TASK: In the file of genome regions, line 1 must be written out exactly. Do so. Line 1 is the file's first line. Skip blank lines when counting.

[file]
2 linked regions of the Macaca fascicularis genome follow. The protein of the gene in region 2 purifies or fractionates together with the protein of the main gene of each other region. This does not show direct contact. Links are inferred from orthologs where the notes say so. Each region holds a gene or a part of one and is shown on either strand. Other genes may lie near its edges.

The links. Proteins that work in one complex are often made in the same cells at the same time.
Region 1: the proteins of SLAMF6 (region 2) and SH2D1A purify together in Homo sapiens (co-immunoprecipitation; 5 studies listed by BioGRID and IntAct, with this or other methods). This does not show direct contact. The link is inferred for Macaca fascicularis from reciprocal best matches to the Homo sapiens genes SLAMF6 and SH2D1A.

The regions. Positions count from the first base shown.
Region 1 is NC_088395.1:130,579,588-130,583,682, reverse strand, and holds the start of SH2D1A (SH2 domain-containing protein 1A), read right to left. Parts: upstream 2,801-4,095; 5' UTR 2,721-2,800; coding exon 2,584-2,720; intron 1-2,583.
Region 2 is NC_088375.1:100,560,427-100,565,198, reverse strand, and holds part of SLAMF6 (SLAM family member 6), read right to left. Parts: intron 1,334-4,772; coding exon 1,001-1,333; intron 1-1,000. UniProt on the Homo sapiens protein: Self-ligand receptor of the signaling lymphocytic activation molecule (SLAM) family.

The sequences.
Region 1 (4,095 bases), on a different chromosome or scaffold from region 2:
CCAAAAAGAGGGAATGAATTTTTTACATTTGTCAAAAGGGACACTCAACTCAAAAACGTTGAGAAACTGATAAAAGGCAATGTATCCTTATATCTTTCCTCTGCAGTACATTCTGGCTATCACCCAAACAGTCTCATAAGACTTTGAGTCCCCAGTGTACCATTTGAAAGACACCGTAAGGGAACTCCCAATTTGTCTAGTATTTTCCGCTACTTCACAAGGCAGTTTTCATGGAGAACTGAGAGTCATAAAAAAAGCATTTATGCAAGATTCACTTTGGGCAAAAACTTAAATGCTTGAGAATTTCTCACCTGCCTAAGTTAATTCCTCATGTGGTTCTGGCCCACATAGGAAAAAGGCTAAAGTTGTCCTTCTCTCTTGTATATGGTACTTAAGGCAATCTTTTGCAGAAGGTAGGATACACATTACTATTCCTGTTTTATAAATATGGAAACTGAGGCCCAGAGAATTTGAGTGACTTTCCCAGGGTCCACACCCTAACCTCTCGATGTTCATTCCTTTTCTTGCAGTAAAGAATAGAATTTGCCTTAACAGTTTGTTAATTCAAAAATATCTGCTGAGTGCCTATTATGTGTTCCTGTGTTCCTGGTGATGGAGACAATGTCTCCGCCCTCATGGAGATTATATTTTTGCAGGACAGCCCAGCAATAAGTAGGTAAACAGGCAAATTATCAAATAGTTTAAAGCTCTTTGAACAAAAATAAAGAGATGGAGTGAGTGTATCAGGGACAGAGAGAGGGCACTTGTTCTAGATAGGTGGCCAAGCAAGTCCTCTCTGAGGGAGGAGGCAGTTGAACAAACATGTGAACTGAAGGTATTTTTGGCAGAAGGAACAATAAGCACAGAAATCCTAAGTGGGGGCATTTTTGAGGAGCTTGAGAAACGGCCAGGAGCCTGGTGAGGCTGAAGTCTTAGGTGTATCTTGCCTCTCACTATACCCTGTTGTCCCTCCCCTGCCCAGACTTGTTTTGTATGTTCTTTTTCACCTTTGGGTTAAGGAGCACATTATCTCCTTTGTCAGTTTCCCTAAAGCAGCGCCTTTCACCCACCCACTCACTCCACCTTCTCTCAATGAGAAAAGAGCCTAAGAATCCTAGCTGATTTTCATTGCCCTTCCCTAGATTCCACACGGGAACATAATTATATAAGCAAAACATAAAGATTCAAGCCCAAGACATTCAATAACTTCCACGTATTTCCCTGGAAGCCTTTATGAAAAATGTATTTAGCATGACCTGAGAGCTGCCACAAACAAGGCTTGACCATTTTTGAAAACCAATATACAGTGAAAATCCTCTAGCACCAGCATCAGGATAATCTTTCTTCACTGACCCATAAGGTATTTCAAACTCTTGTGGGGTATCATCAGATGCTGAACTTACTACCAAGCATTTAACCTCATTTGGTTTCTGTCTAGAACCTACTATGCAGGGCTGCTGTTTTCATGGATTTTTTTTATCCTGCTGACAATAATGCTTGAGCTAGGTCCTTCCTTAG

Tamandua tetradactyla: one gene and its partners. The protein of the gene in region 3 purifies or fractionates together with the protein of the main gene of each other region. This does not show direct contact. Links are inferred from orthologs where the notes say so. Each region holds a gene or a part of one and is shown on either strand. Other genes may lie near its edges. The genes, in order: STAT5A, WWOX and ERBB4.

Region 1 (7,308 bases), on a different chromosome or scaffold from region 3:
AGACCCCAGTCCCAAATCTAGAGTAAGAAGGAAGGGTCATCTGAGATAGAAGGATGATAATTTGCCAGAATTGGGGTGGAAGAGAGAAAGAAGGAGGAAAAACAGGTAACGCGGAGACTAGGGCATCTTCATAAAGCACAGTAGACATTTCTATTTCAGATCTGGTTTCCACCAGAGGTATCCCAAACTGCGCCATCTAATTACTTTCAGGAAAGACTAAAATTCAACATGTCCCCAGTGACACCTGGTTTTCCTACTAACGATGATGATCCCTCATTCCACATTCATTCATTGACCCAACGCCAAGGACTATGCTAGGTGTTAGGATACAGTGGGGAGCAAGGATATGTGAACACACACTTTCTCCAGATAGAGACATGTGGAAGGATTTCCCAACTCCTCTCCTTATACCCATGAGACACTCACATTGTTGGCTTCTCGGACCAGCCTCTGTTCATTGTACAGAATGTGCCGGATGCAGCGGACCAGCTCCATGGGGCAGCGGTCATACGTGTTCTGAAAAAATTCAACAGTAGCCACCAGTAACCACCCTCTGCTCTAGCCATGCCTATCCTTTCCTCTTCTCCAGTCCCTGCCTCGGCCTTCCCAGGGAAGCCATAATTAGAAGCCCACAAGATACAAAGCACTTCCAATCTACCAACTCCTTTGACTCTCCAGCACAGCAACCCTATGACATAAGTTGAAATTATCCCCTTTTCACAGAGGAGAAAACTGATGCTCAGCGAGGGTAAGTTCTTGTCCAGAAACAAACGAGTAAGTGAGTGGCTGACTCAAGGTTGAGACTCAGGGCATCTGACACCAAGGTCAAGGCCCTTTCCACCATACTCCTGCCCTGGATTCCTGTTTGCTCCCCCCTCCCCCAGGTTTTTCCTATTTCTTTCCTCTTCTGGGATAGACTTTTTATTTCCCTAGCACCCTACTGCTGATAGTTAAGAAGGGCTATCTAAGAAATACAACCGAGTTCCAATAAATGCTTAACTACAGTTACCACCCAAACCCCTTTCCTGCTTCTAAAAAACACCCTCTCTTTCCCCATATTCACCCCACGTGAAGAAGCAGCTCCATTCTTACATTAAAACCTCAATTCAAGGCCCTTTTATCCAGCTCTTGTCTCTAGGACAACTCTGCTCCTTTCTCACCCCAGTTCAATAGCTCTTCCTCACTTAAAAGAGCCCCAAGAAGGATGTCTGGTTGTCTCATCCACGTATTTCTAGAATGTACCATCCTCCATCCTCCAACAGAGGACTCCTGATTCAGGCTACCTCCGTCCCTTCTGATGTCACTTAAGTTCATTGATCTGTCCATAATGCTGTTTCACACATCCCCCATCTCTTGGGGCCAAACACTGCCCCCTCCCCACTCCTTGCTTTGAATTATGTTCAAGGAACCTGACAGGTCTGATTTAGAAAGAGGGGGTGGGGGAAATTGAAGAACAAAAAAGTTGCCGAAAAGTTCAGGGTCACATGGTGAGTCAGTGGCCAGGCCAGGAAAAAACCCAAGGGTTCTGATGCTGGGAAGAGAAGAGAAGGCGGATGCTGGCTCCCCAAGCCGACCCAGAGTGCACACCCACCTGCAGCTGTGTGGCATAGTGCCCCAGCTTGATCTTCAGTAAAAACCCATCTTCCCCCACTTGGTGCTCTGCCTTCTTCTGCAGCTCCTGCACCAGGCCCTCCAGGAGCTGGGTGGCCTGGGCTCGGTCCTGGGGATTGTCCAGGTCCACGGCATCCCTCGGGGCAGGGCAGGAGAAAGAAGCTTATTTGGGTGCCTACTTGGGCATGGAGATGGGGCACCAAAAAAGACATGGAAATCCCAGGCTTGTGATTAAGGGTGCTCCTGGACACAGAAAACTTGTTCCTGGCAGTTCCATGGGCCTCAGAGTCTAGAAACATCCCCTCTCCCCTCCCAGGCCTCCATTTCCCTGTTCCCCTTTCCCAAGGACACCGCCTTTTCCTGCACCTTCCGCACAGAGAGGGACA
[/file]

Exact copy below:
2 linked regions of the Macaca fascicularis genome follow. The protein of the gene in region 2 purifies or fractionates together with the protein of the main gene of each other region. This does not show direct contact. Links are inferred from orthologs where the notes say so. Each region holds a gene or a part of one and is shown on either strand. Other genes may lie near its edges.